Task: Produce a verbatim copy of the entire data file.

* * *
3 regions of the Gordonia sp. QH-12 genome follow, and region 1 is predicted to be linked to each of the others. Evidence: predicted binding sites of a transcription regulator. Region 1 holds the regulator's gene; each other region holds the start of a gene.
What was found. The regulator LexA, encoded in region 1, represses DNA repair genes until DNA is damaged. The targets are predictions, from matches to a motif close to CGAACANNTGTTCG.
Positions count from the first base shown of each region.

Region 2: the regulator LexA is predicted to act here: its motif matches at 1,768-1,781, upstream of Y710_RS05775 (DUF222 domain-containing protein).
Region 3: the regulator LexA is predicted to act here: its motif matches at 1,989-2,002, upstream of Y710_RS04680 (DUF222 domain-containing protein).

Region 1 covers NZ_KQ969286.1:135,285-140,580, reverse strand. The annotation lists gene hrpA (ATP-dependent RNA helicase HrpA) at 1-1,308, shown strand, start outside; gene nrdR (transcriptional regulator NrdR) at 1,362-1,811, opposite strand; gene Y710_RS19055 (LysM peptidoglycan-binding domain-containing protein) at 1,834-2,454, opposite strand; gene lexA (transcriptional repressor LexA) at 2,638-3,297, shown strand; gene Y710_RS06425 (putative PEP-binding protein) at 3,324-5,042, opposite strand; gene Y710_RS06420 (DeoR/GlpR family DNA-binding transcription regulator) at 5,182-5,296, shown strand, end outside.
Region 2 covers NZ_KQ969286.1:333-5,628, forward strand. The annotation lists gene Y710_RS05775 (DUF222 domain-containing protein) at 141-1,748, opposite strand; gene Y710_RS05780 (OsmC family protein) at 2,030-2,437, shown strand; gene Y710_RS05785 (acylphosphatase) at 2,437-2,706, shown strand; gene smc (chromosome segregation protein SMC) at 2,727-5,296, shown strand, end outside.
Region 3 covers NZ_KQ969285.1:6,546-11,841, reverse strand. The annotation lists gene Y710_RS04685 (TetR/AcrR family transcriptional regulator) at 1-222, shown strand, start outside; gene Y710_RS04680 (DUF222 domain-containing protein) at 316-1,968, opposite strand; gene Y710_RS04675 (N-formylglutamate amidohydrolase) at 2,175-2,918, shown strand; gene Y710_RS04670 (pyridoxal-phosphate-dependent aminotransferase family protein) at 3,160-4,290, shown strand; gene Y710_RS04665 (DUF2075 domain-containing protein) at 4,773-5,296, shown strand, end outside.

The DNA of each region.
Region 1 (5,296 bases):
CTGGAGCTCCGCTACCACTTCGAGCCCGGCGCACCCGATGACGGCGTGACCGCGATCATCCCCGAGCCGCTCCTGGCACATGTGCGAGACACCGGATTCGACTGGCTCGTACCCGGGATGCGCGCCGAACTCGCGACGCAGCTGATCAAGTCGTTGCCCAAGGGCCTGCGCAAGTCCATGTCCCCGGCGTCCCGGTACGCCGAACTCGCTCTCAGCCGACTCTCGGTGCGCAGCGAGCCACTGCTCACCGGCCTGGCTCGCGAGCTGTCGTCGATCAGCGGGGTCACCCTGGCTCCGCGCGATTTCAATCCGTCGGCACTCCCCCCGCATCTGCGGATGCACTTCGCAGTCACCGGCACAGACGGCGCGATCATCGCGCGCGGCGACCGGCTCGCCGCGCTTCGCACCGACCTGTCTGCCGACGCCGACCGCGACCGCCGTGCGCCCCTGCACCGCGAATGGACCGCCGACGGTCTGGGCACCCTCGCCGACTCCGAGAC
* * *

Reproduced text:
3 regions of the Gordonia sp. QH-12 genome follow, and region 1 is predicted to be linked to each of the others. Evidence: predicted binding sites of a transcription regulator. Region 1 holds the regulator's gene; each other region holds the start of a gene.
What was found. The regulator LexA, encoded in region 1, represses DNA repair genes until DNA is damaged. The targets are predictions, from matches to a motif close to CGAACANNTGTTCG.
Positions count from the first base shown of each region.

Region 2: the regulator LexA is predicted to act here: its motif matches at 1,768-1,781, upstream of Y710_RS05775 (DUF222 domain-containing protein).
Region 3: the regulator LexA is predicted to act here: its motif matches at 1,989-2,002, upstream of Y710_RS04680 (DUF222 domain-containing protein).

Region 1 covers NZ_KQ969286.1:135,285-140,580, reverse strand. The annotation lists gene hrpA (ATP-dependent RNA helicase HrpA) at 1-1,308, shown strand, start outside; gene nrdR (transcriptional regulator NrdR) at 1,362-1,811, opposite strand; gene Y710_RS19055 (LysM peptidoglycan-binding domain-containing protein) at 1,834-2,454, opposite strand; gene lexA (transcriptional repressor LexA) at 2,638-3,297, shown strand; gene Y710_RS06425 (putative PEP-binding protein) at 3,324-5,042, opposite strand; gene Y710_RS06420 (DeoR/GlpR family DNA-binding transcription regulator) at 5,182-5,296, shown strand, end outside.
Region 2 covers NZ_KQ969286.1:333-5,628, forward strand. The annotation lists gene Y710_RS05775 (DUF222 domain-containing protein) at 141-1,748, opposite strand; gene Y710_RS05780 (OsmC family protein) at 2,030-2,437, shown strand; gene Y710_RS05785 (acylphosphatase) at 2,437-2,706, shown strand; gene smc (chromosome segregation protein SMC) at 2,727-5,296, shown strand, end outside.
Region 3 covers NZ_KQ969285.1:6,546-11,841, reverse strand. The annotation lists gene Y710_RS04685 (TetR/AcrR family transcriptional regulator) at 1-222, shown strand, start outside; gene Y710_RS04680 (DUF222 domain-containing protein) at 316-1,968, opposite strand; gene Y710_RS04675 (N-formylglutamate amidohydrolase) at 2,175-2,918, shown strand; gene Y710_RS04670 (pyridoxal-phosphate-dependent aminotransferase family protein) at 3,160-4,290, shown strand; gene Y710_RS04665 (DUF2075 domain-containing protein) at 4,773-5,296, shown strand, end outside.

The DNA of each region.
Region 1 (5,296 bases):
CTGGAGCTCCGCTACCACTTCGAGCCCGGCGCACCCGATGACGGCGTGACCGCGATCATCCCCGAGCCGCTCCTGGCACATGTGCGAGACACCGGATTCGACTGGCTCGTACCCGGGATGCGCGCCGAACTCGCGACGCAGCTGATCAAGTCGTTGCCCAAGGGCCTGCGCAAGTCCATGTCCCCGGCGTCCCGGTACGCCGAACTCGCTCTCAGCCGACTCTCGGTGCGCAGCGAGCCACTGCTCACCGGCCTGGCTCGCGAGCTGTCGTCGATCAGCGGGGTCACCCTGGCTCCGCGCGATTTCAATCCGTCGGCACTCCCCCCGCATCTGCGGATGCACTTCGCAGTCACCGGCACAGACGGCGCGATCATCGCGCGCGGCGACCGGCTCGCCGCGCTTCGCACCGACCTGTCTGCCGACGCCGACCGCGACCGCCGTGCGCCCCTGCACCGCGAATGGACCGCCGACGGTCTGGGCACCCTCGCCGACTCCGAGAC